Two members of the state House of Representatives and a community activist are vying for the state Senate District 15 seat being vacated by Democrat Sharon Weston Broome, who is term-limited after serving more than a decade in office.
Competing in the Oct. 24 election for Broome’s seat are three-term state Rep. Regina Ashford Barrow and twice-elected state Rep. Dalton Honoré, both Democrats, and Jerrie Davenport Williams, a Republican seeking elected office for the second time.
The sprawling Senate District 15 takes in much of the northern and western portions of East Baton Rouge Parish, including all of Baker and portions of Zachary.
Barrow is a former legislative aide for Broome and spent the past 10 years serving in the District 29 House seat, which Broome held before her.
Term limited in the House, Barrow said recently she’s campaigning for her former mentor’s seat because “I have so much more work to do.”
Honoré said he’s hoping a seat in the Senate will allow him to “accomplish more for the district.”
The retired law enforcement officer and businessman touted his life experiences and varied background — which includes a stint as a teacher at Scotlandville High School early in his career — as his greatest strengths over his opponents.
Honoré, who said he was the first black deputy hired in the East Baton Rouge Parish Sheriff’s Office, spent a number of years as an investigator for the Parish Attorney’s Office.
Williams, the sole Republican in the race, promised to shake things up in the State Capitol if she is elected. A onetime Baker School Board candidate who’s never held elected office, Williams said she has been disappointed by the way the Senate district — and particularly Baker, where she lives — has been represented in the Senate. She said dysfunction in state government, including chronic budget issues, point to a need to wipe the slate clean.
The district’s residents, Williams said, “don’t want to vote for the same old career politicians. They want someone that’s new to the table because it can’t get any worse.”
Barrow, though, said it is her lengthy experience in state government that makes her the best choice to represent District 15 in the state Senate, giving her an edge in pushing through legislation.
“I know how to get the job done and work across party lines,” Barrow said. “I’m the longest-tenured member there, and I’m the most knowledgeable. I know the process.”
Williams, a fourth-generation Republican, listed improving care for veterans, mental health services and better educational opportunities for special-needs students as among her top priorities. Her top pledges, Williams said, were providing transparency and accountability to her constituents. If elected, she promised to have an open door to voters and hold monthly meetings with constituents throughout the district.
Honoré said he’d like to continue working toward reforming the state’s criminal justice system, which he said locks up far too many residents of his district at far too high of a price.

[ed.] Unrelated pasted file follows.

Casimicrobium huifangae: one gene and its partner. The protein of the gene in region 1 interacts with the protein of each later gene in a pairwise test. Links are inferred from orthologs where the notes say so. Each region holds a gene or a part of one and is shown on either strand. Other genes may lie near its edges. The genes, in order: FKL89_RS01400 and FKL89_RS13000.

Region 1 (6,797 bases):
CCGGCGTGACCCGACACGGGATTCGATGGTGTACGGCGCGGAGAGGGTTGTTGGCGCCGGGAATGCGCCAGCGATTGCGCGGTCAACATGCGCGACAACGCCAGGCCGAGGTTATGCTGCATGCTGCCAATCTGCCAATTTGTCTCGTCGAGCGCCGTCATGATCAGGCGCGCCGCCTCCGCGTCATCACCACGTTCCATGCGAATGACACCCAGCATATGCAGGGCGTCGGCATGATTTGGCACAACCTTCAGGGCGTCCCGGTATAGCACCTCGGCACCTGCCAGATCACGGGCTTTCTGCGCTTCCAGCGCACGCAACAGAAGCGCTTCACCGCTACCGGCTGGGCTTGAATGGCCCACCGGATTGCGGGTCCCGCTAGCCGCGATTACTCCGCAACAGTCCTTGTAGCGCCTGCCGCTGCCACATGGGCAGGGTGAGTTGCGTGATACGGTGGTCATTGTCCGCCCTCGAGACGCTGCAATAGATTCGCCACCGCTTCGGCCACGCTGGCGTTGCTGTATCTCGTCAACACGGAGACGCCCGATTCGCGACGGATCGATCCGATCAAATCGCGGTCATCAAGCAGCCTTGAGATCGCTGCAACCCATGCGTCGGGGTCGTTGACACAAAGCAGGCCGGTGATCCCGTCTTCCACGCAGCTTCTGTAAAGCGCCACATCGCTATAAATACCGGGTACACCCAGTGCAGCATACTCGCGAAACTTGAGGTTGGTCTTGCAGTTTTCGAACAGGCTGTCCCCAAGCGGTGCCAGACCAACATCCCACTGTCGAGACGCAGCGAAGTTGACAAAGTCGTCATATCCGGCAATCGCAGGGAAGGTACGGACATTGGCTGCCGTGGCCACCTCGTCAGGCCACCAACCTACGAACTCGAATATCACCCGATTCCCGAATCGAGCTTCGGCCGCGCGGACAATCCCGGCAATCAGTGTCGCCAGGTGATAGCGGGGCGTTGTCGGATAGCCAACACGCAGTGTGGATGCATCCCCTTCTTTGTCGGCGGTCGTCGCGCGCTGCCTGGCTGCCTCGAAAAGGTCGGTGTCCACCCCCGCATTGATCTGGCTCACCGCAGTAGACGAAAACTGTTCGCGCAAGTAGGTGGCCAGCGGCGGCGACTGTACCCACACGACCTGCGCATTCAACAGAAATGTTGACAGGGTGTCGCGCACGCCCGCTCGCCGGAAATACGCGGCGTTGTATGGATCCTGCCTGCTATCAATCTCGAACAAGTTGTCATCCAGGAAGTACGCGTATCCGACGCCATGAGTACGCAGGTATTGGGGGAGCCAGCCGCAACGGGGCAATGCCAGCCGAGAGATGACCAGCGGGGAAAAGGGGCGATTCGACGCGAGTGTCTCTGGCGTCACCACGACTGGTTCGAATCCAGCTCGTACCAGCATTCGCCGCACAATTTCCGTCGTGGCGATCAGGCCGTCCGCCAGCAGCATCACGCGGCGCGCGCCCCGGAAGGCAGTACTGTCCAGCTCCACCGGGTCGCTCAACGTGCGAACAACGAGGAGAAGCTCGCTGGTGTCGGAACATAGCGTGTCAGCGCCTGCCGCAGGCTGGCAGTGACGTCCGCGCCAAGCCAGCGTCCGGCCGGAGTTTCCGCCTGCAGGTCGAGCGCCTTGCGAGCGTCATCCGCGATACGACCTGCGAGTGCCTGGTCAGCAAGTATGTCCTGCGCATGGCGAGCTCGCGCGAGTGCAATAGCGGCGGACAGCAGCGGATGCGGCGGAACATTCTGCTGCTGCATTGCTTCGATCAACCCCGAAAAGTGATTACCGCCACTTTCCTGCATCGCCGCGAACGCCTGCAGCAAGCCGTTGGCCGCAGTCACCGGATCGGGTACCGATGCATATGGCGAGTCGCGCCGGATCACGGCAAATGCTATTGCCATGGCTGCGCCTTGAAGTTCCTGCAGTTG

“I’ll go as far to say that for the cost of keeping a person in Angola, you could send a kid to LSU, buy his books, feed him and house him for the same price,” Honoré said. “Something is wrong with our goals and our future. We’ve got to have some major prison reform.”
Honoré said investments are also needed in roads and other infrastructure projects around Baton Rouge.
Barrow said crime, a lack of jobs, inadequate schools and a lack of access to health care are the largest issues confronting District 15’s residents.
All three candidates highlighted educational issues in the district, pointing to inadequate schools and educational opportunities as major hurdles that limit prospects for too many of the district’s residents.
Barrow said she would continue fighting for raises for teachers in the state, and said free prekindergarten and more after-school programs are both major priorities for her.
The first challenge facing the candidate who wins the Senate seat likely will be a special legislative session to address major shortfalls in the state’s budget. All three said further cuts — especially to higher education and health care — wouldn’t be feasible without seriously compromising services to state residents.
Where additional revenue might come from, though, remained up in the air. Both Barrow and Honoré said they’d consider hikes to the gasoline tax to fund much-needed infrastructure projects but stopped short of committing to backing the raise.
All three said they’d support accepting federal dollars to expand the Medicaid program in the state, something that outgoing Gov. Bobby Jindal has fought against for years.
Williams said the state’s budget woes were another sign that incumbent politicians need to be voted out of office. Long term, Williams said, better job training and an increase in the minimum wage would help boost the economy and increase state tax revenue.
But Williams said she doesn’t have concrete suggestions about how to boost revenue. In the foreseeable future, she said she’d prioritize state programs and work to protect spending on education and services for the disabled, seniors and military veterans.
One thing Barrow said she would oppose was a tendency under the Jindal administration to levy fees on residents as a way to avoid raising taxes. If more revenue is needed, Barrow said, state government should be transparent about raising taxes to pay the bills.
“I’ll call things what they are,” Barrow said.
Unless one of the candidates gets more than 50 percent of the votes cast Saturday, a runoff will be held Nov. 21 between the top two vote-getters.